It's always great to explore application connectivity for the next generation. Webhooks have done a lot for the web, but the lack of standardization is starting to show.

However external deployment of code somehow doesn't feel like an improvement to me. From a DevOps perspective having webtask code run on a closed third party environment is a big risk. It makes continuous integration, testing and error reporting more difficult or even impossible if the webtask service isn't well thought-out.

The way forward for webhooks in my opinion should be standardization of push and pull protocols, with concerns like cryptographic signatures, metadata headers, and failure recovery through event sourcing.

spdustin 1 ago 0 replies      
I've linked it before, and I'll link it again.

Huginn [0] is an amazing self-hosted dev-friendly Zapier/IFTTT/MS Flow that, more relevant to this topic, supports acting arbitrarily on webhooks.

[0]: https://github.com/cantino/huginn

Juliate 5 ago 1 reply      
* how is this different than deploying your own (micro)services on different hosts where you control the code?

* if you don't control the service running the web task, how do you trust the returned result to be the actual execution of the code you submitted?

fiatjaf 2 ago 0 replies      
Many times you just want to get the data sent in a webhook posted to elsewhere (not something that is crucial to your app behavior, but something that would be good if worked). It isn't worth maintaining a server just for that.

For these cases I've just finished implementing https://requesthub.xyz/, which translates webhooks from one service into calls to other service, all controlled by a jq filter.

funshed 2 ago 0 replies      
Interesting and very useful, until it isn't. The idea of outsourcing business logic to a 3rd party hosted platform is one id consider high risk at the point it can be easily exported and hosted elsewhere. WebTask provides no independent backup - be for an outage or company failure.

It's a shame, as ideally I'm looking for business logic system (mind with database access) that would allow development with Vue.JS

falcolas 1 ago 0 replies      
So, XMLRPC, recast in new clothing? The concept is quite sound, imo, which is why it's been done before. Fear of the wire protocol should not be cause to avoid mature technologies and protocols.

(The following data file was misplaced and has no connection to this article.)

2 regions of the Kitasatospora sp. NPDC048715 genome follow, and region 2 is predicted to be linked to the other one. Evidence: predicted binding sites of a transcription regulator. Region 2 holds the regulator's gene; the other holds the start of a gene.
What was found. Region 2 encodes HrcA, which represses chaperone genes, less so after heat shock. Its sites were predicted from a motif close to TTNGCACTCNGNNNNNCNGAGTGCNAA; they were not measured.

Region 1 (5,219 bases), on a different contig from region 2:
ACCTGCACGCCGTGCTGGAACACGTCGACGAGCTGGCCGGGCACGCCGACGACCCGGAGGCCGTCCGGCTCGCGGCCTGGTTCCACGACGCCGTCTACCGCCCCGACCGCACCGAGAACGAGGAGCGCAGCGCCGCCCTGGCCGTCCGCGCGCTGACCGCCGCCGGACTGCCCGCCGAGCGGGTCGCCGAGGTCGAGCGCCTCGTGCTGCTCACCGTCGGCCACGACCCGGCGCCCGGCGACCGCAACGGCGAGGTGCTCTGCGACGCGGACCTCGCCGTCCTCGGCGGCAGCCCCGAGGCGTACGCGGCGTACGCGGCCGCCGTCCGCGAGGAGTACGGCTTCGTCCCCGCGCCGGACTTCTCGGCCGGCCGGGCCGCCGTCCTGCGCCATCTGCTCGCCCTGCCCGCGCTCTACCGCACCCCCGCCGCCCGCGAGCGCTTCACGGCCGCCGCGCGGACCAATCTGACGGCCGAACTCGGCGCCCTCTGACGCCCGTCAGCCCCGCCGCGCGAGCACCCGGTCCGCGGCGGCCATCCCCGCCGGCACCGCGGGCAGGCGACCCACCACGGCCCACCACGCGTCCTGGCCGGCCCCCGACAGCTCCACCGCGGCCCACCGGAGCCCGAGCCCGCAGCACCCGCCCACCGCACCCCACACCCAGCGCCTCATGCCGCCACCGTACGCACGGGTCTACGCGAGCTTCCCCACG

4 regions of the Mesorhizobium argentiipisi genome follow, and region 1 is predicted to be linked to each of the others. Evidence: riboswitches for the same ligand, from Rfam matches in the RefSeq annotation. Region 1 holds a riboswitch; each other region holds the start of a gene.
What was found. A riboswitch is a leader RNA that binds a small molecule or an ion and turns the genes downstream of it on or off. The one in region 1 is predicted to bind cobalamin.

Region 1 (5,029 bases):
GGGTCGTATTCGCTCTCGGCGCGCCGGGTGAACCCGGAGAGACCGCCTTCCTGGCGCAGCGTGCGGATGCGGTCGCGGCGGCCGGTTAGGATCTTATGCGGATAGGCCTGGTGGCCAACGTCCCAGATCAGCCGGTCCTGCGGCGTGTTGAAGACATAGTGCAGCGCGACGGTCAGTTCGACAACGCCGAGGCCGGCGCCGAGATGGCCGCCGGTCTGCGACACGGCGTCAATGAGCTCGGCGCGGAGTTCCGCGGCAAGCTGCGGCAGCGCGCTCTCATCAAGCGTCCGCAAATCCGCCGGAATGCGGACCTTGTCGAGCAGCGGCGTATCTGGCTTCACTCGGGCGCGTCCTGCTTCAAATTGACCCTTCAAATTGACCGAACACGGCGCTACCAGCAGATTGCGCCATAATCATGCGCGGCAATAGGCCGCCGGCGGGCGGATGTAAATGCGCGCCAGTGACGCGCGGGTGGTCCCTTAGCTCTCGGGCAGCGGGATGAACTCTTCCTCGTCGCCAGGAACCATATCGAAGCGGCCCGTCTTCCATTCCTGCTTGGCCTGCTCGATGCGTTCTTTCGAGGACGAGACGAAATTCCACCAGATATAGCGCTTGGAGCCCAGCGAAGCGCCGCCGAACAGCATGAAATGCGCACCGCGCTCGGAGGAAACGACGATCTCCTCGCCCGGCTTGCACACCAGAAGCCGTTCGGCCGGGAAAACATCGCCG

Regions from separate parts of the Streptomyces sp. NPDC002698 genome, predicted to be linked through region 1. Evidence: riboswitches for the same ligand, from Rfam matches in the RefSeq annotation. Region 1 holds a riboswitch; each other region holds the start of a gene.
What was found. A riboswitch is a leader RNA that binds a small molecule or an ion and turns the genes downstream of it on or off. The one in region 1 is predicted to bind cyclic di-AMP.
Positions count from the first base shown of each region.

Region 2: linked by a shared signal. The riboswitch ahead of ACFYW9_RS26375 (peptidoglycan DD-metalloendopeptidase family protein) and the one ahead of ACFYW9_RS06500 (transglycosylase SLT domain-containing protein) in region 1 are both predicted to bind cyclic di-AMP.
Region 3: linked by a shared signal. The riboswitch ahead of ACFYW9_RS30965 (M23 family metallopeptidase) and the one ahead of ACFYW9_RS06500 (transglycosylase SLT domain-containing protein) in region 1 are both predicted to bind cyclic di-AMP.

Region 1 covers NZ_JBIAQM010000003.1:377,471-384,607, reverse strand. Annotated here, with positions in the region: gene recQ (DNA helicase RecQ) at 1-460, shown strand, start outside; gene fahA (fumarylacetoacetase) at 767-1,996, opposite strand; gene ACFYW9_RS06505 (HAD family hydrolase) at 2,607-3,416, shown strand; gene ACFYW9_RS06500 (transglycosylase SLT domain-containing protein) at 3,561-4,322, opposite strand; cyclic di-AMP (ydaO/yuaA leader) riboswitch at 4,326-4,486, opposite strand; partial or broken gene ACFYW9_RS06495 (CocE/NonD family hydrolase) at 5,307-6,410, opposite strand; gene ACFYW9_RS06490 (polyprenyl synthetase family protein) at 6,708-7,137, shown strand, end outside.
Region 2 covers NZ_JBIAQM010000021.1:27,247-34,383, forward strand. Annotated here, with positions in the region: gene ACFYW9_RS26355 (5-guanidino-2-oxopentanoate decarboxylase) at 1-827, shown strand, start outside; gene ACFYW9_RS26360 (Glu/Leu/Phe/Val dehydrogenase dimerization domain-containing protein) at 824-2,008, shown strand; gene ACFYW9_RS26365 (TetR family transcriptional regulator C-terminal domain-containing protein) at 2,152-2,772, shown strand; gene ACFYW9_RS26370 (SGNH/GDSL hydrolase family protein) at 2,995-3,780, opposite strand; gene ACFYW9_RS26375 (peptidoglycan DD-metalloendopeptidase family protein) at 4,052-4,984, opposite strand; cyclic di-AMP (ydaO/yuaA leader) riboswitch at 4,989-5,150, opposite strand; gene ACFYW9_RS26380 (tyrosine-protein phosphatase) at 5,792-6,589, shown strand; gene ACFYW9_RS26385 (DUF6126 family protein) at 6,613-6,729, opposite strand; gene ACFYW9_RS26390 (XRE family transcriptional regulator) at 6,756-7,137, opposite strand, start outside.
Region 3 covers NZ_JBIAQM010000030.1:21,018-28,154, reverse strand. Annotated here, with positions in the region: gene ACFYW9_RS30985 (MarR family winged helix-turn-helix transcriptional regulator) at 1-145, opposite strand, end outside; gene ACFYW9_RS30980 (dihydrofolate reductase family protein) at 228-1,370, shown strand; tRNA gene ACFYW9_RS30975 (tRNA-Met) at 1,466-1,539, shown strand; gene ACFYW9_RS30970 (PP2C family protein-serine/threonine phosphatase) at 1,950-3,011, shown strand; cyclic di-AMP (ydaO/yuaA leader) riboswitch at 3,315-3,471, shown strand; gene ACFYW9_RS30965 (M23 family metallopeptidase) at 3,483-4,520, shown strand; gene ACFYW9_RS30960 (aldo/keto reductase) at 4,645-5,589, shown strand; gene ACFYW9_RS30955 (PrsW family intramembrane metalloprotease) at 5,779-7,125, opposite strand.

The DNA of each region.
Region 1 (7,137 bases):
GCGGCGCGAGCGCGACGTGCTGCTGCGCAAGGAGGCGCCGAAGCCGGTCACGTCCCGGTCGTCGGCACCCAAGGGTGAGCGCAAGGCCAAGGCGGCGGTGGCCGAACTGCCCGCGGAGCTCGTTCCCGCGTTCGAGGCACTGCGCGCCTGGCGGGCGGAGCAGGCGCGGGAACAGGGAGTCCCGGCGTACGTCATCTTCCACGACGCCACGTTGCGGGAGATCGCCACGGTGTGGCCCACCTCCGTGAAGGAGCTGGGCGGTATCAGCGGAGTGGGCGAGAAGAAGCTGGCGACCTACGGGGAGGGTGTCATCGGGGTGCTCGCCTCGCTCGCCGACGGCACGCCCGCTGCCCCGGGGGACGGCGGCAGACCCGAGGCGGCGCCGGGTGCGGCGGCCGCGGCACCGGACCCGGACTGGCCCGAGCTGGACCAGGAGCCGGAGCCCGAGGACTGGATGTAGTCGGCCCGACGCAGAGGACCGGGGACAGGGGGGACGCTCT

endergen 2 ago 0 replies      
This is basically serverless programming as per Parse, Amazon Lambda, Google Cloud Code, and etc.
sigill 1 ago 0 replies      
> Customization is what distinguishes platforms from applications.

What does this even mean?

lowglow 9 ago 1 reply      
"Webtasks do this by allowing secure, isolated, and fast execution of custom, untrusted code directly over HTTP, with no prior provisioning."

> Isolated using containers

A Two-Mile Beer Pipeline Carries Belgiums Lifeblood to Be Bottled nytimes.com
57 points by jstreebin  14 ago   17 comments top 6
M_Grey 41 ago 1 reply      
It's really hard not to immediately picture Homer Simpson with a hacksaw and dreams of intercepting the flow. Then I thought... cartoons aside you could probably tap and divert a very small portion of the beer. Then I wondered what kind of threshold any monitoring systems might have which would be alerted to a drop in pressure, and therefore how much beer one could swindle before alerting the BierKops... mit their hops.

Sorry, I'm a little tired.

toomanybeersies 6 ago 1 reply      
Somewhat related, Carlsberg had a beer pipeline running into Neils Bohr's house after he won the Nobel Prize: https://blog.adafruit.com/2012/11/11/niels-bohr-had-the-best...
p_eter_p 1 ago 0 replies      
Now, if only we could get Brugse Zot in the states...
0xdada 12 ago 3 replies      
Won't these pipes get clogged over time by residue that beer leaves behind? I imagine there'd be a lot more residue than with water.
mschuster91 2 ago 0 replies      
They're not the first. The Oktoberfest in Munich, which starts today, sports:

1) Winzerer Zelt: 250m (http://www.abendzeitung-muenchen.de/inhalt.oktoberfest-winze...)

2) Brurosl: 240m (http://www.abendzeitung-muenchen.de/inhalt.wiesn-bier-pipeli...)

3) Hackerzelt: 250m (http://www.oktoberfest-live.de/festzelte/bier-pipeline-fuers...)

I believe that this year the workers installed more beer pipelines (kinda makes sense, given the terrorism threat and the heavy restriction on vehicular traffic), but can't find any numbers.

Odenwaelder 8 ago 2 replies      
It's not the first beer pipeline. Oettinger Bier in Germany has one for many years.
Muni ISP forced to shut off fiber-to-the-home Internet after court ruling arstechnica.com
294 points by johnhenry  16 ago   141 comments top 18
grahamburger 16 ago 6 replies      
I've spent most of my career (15+ years now) building and maintaining private regional ISPs that compete with big TelCos, with considerable success. It's surprisingly feasible to start an ISP in your garage with a few thousand dollars and grow it to a few hundred customers just by providing decent customer service and a working product. If you've ever been curious about what it takes to get started with something like that I'm happy to answer questions - here or email in my profile.